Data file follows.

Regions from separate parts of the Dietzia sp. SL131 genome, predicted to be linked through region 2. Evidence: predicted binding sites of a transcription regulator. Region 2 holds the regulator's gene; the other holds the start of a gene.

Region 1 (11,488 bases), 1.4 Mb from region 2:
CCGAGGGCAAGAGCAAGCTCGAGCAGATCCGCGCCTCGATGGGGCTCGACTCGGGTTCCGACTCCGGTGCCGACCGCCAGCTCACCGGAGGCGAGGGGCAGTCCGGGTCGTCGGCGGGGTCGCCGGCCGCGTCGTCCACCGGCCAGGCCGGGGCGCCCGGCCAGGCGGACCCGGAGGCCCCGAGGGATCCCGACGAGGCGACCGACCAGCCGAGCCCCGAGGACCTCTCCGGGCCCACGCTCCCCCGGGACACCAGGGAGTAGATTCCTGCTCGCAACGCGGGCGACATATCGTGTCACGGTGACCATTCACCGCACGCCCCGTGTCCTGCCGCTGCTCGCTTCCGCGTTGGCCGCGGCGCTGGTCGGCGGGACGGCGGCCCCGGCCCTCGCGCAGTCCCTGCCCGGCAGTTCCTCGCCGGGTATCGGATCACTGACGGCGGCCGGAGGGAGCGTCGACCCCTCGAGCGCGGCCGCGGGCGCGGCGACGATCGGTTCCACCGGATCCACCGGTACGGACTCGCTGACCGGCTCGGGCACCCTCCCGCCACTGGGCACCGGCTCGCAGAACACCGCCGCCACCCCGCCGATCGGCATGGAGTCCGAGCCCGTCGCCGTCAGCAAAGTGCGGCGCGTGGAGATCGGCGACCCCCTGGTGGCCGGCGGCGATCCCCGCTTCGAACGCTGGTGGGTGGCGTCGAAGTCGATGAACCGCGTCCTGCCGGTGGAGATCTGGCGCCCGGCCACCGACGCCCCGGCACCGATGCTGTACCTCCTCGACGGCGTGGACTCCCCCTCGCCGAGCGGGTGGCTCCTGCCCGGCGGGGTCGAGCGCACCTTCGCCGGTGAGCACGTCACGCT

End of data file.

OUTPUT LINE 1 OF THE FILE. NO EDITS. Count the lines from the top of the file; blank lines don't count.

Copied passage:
Regions from separate parts of the Dietzia sp. SL131 genome, predicted to be linked through region 2. Evidence: predicted binding sites of a transcription regulator. Region 2 holds the regulator's gene; the other holds the start of a gene.